Financial Samurai says
Wealthy Richmonders, tell me more! Is that where you’re from? I think one of the Choose FI podcast hosts when to U of Richmond. Is that considered a rich person school?
Give it and I wanted to save myself and my parents money, I always just looked at the University of Virginia, James Madison, Mary Washington, and The College of William and Mary.
I never considered private school because the cost was literally eight times greater at the time. The college of William and Mary cost $2800 a year in tuition.
I find it interesting that Virginia has SUCH good schools given that’s where the majority of our government workers/Congressmen live. Once again, they choose to reap the rewards of the taxpayers money. Just not fair…
Dames in Debt says
Not sure if you meant it this way with all the tongue-and-cheek, but you can’t really compare private K-12 outcomes to private university. If you didn’t go private for some part of K-12, then you aren’t really a “private school kid” with all that term implies; there is just too much of a difference in terms of insulation from the real world.
P.S. Go tribe!
There are plenty of upscale towns in which the schools are exactly like private schools — it’s just that the property owners in the town are paying the tuition, and keeping their property values up at the same time.
Private is a state of mind.
Financial Samurai says
What are some reasons why one cannot compare private grade school and private college? What is the difference between comparing private grade school to public grade school and private college to public college?
Do you think it’s better to go to private grade school and then public college or vice versa?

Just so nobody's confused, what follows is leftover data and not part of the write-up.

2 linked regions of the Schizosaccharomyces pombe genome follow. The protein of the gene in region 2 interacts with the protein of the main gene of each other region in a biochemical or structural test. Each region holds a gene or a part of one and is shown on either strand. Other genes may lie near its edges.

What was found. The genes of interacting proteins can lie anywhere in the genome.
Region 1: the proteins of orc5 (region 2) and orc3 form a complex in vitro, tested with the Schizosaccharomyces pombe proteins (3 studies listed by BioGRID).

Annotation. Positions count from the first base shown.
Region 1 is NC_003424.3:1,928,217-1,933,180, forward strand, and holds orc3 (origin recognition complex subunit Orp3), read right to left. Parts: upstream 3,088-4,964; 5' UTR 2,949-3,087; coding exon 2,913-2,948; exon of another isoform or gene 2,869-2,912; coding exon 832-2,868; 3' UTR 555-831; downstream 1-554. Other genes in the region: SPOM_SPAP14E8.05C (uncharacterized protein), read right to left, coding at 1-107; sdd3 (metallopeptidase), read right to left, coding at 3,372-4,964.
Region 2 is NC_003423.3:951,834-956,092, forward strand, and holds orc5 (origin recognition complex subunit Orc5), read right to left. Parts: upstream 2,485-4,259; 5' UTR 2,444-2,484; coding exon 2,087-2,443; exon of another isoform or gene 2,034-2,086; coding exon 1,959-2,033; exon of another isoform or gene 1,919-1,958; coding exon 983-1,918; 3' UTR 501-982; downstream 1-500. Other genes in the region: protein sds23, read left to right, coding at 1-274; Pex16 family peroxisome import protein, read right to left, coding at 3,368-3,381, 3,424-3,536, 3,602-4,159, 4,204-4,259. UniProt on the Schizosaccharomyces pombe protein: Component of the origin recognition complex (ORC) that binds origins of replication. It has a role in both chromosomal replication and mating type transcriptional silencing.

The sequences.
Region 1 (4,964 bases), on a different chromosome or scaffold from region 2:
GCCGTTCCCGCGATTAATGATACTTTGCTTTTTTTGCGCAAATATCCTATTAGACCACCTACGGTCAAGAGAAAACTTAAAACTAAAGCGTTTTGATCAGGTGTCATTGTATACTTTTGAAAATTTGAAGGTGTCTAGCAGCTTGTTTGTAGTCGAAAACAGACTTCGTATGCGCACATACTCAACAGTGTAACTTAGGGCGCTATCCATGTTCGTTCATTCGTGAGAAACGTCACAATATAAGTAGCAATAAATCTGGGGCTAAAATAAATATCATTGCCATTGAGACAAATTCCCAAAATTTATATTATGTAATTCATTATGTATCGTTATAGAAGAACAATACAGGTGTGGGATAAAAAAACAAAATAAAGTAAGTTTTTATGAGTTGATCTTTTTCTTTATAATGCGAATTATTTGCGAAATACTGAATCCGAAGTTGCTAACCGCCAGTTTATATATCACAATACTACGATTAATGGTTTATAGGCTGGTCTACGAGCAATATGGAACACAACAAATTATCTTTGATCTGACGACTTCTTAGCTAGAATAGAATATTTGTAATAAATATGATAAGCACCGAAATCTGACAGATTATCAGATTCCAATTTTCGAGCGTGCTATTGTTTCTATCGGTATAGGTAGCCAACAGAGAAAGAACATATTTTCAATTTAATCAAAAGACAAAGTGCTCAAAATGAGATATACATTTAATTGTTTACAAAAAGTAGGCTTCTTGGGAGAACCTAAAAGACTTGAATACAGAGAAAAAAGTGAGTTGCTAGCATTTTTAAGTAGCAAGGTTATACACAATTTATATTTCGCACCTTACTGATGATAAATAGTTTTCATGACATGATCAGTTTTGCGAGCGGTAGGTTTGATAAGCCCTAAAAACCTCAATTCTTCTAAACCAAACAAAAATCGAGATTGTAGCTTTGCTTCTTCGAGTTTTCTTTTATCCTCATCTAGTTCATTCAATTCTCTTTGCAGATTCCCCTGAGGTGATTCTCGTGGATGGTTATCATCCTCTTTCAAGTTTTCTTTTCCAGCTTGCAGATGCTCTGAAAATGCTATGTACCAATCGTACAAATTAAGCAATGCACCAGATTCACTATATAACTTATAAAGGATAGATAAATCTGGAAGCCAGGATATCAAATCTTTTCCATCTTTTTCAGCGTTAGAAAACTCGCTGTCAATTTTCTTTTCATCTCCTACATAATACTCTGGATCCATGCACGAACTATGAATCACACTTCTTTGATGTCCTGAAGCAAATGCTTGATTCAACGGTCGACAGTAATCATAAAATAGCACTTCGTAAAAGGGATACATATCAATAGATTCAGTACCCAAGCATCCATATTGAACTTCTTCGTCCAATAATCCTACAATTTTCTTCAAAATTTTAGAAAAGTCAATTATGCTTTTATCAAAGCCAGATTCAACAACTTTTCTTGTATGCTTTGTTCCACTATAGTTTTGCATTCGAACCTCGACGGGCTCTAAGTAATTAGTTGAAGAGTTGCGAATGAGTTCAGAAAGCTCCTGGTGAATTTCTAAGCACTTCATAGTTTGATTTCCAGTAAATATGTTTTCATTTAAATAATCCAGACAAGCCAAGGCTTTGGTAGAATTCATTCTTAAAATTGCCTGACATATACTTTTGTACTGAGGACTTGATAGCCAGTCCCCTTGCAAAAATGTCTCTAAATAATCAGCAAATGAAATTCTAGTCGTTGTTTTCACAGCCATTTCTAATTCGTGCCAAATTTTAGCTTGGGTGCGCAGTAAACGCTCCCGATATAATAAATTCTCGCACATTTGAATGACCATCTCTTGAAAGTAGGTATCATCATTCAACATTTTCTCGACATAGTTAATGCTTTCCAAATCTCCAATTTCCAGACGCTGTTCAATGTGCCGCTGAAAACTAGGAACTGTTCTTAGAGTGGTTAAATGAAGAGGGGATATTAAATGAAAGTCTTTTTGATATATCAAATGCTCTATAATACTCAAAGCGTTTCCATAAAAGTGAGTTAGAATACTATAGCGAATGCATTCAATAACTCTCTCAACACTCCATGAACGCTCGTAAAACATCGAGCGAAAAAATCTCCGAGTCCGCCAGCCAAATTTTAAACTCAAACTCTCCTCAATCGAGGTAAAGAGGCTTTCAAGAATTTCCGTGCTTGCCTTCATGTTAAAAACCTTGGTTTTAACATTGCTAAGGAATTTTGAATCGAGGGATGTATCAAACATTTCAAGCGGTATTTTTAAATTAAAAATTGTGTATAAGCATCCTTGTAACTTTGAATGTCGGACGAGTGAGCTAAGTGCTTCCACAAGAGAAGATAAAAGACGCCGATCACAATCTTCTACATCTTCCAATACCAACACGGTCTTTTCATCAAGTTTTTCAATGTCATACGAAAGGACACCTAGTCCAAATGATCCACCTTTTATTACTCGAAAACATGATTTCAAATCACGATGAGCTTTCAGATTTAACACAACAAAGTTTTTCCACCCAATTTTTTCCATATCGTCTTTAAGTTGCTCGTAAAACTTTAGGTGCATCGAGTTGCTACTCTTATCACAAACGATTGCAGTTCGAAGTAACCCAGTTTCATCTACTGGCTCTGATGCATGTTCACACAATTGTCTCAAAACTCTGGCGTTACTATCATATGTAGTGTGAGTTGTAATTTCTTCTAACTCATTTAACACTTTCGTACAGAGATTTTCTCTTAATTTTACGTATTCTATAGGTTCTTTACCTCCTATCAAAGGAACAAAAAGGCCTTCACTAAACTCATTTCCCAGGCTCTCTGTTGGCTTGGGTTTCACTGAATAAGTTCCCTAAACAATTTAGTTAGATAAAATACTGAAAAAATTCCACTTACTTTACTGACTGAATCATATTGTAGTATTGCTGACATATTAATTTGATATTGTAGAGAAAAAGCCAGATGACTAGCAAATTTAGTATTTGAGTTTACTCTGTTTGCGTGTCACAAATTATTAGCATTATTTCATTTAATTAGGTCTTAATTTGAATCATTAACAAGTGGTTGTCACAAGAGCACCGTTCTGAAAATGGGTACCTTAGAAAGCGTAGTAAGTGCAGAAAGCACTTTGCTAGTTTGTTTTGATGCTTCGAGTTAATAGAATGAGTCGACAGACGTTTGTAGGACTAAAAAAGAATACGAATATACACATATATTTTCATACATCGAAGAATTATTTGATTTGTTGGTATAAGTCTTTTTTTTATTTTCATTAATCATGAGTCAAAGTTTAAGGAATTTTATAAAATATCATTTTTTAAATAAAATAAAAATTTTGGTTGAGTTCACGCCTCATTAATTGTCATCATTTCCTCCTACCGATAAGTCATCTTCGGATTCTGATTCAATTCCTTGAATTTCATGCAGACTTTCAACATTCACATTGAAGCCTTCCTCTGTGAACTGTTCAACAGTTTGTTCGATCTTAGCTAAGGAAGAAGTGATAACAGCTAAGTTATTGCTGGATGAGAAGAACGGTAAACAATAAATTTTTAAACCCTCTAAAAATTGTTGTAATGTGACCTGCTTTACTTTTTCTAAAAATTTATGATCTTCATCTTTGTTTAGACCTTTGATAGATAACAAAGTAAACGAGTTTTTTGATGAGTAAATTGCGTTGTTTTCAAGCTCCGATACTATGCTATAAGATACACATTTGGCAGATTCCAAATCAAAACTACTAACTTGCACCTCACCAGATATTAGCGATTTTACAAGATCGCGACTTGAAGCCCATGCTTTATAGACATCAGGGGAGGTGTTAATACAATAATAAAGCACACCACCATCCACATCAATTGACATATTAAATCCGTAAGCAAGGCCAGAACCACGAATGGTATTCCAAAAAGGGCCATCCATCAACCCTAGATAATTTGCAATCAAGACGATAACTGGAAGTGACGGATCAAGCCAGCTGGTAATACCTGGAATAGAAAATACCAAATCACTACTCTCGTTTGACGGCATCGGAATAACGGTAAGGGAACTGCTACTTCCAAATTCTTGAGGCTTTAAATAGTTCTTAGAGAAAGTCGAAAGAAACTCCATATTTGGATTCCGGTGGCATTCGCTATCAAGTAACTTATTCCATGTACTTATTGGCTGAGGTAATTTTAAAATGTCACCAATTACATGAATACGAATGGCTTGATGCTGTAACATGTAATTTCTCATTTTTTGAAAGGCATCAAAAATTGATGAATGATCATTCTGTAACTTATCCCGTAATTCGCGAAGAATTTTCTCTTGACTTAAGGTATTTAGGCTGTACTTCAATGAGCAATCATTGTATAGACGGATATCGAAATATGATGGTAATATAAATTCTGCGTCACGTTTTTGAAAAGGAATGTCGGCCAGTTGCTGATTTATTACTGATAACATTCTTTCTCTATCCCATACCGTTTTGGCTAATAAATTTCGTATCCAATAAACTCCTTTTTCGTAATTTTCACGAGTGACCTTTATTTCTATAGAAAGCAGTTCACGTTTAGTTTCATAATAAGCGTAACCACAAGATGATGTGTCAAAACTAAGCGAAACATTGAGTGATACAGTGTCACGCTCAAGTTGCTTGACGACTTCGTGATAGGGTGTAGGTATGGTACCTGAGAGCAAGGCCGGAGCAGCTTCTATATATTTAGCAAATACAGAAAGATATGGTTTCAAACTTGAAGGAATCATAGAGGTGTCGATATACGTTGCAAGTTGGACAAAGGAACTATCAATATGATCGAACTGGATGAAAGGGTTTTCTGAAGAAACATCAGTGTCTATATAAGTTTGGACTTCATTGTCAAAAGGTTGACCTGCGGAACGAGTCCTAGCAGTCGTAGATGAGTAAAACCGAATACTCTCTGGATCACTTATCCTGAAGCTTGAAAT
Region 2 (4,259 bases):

Independence Engineered says
Just out of curiosity what does being Asian have to do with being creative or endurance? Couldn’t we say the same for Africans? Or was that more a tongue in cheek joke that didn’t translate over text medium well?
Either way my hope is to move and buy a home in the best school district in SD and then send my kid to public school until college. Best way to save money and still get a good quality education!
Financial Samurai says
Not sure, because I can only speak for myself as an Asian person. There must be something to being Asian given the highest income levels in America are by Asians and the Harvard lawsuit detailed much higher SAT test scores necessary for Asians to get in, even though there are already 4-5X more Asians at Harvard compared to the national average of Asians in America (20-25% vs 5.6%).
What would you attribute to these facts to if not for genetics? Everybody can work hard, so that’s not a competitive advantage. So perhaps the endurance claim I’ve made is a fallacy.
What race are you? And what do you think are some of the competitive advantages of your race?
And yes, I’m being a little facetious because I believe all people are equal but with unequal opportunity.
You sound like an Asian supremacist. :) Luckily you can get away with it. If and when you have a second child, you will cast aside your indoctrination that genetics don’t matter and everyone has the same innate abilities across the board. While environment plays a role, genetics play a larger role in cognitive and behavioral traits…the science is speaking and can only be silenced by the modern day Church of the Left for a finite period of time. While people should be valued equally, and we should strive to give everyone the same starting point, pretending everyone has the same innate capabilities is patently absurd. The probability of all human abilities being distributed evenly across populations that have been evolving for tens of thousands of years in different environments is about as unlikely mathematically as the bible being literally true. Just because there are small average differences resulting in large disparities at the tails – e.g. Caltech, the only truly egalitarian school left in the USA, being 40% North Asian and the NBA being 80% African/African-American – does not mean we have to hate each other for these differences. Just embrace the diversity!!! :) Check out Steve Hsu blog if you dare.
Independence Engineered says
I’m Asian, but really don’t attribute mentioned stats or characteristics with my race, but rather my upbringing.
Anyways good to know you were being a bit facetious.
Ooops – It wasn’t private all the way. They went private from preschool all the way to
High School, they both graduated from State Universities and one is an Industrial Engineer and now works for a Pharmaceutical Company and the other is now a Software engineer.